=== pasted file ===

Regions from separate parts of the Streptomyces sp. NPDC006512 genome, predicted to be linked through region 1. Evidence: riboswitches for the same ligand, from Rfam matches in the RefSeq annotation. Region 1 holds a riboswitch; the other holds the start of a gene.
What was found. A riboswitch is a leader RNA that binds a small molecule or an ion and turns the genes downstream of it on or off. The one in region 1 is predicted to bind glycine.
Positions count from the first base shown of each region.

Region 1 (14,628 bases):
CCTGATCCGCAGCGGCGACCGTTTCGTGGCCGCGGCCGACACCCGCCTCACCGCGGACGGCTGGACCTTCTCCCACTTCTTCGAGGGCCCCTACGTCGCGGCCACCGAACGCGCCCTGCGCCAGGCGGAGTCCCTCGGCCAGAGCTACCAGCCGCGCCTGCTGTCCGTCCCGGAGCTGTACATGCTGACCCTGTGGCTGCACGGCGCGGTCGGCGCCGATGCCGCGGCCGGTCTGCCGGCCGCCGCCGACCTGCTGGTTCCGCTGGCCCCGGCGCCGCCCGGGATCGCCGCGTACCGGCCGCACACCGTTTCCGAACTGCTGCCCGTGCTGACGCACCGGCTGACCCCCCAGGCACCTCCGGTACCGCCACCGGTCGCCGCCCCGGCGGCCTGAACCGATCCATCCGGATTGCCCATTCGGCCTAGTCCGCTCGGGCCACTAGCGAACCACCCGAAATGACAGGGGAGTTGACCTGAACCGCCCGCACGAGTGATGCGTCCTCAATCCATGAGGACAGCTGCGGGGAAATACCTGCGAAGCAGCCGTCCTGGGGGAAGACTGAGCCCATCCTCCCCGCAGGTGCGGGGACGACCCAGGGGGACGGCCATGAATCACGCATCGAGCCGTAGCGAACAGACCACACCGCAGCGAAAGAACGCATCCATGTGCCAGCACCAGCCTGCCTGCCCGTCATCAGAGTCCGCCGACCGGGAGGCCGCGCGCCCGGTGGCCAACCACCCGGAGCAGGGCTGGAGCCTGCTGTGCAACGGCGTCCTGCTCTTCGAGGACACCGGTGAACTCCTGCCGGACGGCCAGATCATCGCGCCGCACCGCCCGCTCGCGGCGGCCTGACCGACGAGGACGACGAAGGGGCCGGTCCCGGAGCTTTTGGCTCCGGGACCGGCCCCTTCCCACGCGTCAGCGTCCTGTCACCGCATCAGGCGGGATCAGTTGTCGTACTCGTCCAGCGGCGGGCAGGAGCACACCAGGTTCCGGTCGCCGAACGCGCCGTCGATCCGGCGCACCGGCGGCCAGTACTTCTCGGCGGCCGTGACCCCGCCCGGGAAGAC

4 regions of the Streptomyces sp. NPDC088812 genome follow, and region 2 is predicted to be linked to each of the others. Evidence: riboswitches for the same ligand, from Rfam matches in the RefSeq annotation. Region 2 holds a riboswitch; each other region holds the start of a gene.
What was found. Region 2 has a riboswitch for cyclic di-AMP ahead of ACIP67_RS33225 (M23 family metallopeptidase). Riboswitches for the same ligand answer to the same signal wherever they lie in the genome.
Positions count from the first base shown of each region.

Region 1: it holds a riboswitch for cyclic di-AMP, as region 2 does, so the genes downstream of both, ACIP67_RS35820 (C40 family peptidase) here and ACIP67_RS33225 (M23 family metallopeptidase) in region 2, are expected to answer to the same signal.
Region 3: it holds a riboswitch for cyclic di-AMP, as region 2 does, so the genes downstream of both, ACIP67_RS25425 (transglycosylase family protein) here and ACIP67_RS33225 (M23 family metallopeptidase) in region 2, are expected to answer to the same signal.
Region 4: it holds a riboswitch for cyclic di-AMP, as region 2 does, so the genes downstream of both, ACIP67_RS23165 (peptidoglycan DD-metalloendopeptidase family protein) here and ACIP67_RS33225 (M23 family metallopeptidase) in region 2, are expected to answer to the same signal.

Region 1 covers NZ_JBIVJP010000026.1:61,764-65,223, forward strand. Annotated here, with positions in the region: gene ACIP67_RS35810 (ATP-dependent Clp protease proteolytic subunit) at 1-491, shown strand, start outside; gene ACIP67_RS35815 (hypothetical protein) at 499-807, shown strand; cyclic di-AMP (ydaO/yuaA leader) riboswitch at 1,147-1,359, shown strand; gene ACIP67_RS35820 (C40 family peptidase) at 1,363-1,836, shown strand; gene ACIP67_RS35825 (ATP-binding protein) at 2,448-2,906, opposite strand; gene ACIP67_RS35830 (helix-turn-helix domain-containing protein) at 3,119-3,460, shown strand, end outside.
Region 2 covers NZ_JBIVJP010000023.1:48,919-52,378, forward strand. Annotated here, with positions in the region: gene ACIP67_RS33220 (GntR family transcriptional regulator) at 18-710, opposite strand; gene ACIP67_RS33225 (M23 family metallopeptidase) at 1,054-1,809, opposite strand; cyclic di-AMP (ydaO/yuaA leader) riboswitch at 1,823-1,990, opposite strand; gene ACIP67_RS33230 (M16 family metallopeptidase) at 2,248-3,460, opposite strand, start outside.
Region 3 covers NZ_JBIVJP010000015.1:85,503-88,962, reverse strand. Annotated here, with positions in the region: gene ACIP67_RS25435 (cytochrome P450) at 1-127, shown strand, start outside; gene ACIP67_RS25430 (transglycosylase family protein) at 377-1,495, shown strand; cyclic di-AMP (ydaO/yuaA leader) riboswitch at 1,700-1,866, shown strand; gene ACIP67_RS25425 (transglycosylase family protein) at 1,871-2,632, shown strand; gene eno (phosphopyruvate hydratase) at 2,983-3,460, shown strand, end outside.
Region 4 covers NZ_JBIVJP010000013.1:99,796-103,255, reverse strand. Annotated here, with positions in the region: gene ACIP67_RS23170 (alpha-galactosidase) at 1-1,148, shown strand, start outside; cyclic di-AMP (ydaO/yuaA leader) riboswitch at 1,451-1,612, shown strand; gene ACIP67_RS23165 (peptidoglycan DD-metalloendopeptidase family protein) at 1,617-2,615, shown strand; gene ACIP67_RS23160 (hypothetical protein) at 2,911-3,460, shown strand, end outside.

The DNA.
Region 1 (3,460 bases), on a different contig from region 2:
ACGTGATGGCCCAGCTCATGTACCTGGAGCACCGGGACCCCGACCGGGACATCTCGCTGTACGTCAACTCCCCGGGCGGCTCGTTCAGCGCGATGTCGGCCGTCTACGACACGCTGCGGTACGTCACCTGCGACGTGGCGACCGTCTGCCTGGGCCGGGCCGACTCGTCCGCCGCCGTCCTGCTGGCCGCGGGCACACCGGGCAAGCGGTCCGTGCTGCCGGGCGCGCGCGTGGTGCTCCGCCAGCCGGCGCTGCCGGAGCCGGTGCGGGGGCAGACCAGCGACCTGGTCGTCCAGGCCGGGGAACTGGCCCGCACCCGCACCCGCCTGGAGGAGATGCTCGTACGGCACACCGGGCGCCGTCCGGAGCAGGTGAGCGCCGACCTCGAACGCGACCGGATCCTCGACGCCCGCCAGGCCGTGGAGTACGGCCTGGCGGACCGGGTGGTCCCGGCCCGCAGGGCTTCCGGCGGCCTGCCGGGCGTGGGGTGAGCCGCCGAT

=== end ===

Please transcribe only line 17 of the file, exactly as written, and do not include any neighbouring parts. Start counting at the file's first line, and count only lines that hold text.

Region 1 (3,460 bases), on a different contig from region 2: